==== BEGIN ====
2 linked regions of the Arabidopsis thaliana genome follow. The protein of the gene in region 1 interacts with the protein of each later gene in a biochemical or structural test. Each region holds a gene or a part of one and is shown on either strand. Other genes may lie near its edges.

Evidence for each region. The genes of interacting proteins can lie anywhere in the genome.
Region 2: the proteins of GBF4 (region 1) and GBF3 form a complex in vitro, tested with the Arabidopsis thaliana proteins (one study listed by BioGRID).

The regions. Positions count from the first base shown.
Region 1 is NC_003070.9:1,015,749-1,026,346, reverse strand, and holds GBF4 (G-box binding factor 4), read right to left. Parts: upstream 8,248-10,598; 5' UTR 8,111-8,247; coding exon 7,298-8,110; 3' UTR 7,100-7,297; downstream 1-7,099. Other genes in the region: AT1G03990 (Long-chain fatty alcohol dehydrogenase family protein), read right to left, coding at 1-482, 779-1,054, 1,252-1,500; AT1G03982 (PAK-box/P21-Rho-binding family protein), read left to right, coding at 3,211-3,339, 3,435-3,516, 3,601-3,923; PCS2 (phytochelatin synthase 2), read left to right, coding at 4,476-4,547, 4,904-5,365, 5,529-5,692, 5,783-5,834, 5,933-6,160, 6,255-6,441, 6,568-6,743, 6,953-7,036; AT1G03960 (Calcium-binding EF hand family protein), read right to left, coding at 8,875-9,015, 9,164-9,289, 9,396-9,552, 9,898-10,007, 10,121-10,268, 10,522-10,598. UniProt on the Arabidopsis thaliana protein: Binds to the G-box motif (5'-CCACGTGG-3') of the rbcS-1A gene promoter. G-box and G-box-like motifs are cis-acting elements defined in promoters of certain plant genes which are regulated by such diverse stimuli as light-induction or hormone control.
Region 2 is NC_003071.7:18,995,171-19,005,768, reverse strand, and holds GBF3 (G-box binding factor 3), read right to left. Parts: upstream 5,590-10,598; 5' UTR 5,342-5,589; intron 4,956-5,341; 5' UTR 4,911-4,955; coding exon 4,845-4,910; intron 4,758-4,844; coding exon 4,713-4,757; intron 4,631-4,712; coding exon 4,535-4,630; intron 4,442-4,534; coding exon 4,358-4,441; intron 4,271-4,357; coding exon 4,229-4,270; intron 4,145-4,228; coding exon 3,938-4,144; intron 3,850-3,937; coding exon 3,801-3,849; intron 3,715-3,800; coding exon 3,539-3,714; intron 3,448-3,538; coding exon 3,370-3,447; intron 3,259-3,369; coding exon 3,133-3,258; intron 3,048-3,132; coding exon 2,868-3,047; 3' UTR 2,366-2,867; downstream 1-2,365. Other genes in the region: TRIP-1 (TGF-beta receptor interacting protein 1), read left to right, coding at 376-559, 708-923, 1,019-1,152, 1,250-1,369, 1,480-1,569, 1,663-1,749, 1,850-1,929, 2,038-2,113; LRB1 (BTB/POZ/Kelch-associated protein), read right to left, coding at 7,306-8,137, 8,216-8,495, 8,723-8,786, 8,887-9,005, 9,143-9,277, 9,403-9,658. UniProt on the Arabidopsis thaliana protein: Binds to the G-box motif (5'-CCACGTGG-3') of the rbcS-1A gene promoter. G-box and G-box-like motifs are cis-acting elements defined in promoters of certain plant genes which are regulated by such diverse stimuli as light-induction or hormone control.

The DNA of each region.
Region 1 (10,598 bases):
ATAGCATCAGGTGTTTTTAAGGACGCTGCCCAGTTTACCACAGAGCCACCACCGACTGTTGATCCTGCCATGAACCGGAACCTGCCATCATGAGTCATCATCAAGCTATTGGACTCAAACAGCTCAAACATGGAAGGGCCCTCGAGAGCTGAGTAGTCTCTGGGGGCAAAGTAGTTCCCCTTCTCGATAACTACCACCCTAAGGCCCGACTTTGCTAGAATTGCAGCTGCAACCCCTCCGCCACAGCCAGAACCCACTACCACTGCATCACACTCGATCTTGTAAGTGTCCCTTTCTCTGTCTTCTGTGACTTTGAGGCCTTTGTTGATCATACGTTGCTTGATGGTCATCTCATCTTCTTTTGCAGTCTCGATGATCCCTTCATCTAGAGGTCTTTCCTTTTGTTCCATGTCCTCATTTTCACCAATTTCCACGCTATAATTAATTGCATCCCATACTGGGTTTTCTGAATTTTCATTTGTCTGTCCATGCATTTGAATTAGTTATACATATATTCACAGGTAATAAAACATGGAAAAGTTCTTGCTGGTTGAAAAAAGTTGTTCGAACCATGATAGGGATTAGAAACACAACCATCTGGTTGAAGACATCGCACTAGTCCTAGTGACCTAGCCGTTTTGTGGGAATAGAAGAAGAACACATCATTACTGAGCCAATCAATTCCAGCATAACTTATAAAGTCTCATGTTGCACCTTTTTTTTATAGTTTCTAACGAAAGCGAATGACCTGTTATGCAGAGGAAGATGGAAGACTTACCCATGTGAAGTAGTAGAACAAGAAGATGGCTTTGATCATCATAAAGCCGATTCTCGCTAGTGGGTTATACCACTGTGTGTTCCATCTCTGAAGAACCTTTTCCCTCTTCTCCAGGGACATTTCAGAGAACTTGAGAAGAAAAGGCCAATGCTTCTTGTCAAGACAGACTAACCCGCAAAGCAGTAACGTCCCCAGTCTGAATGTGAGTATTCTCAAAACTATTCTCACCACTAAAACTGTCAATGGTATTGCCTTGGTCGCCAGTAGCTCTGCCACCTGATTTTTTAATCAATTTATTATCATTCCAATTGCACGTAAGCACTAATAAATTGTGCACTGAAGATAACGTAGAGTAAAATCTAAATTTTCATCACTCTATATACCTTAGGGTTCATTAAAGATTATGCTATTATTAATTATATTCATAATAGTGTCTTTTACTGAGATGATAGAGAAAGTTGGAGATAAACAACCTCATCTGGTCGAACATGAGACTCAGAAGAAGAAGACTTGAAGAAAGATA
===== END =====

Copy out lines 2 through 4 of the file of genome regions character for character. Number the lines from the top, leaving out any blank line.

Evidence for each region. The genes of interacting proteins can lie anywhere in the genome.
Region 2: the proteins of GBF4 (region 1) and GBF3 form a complex in vitro, tested with the Arabidopsis thaliana proteins (one study listed by BioGRID).

The regions. Positions count from the first base shown.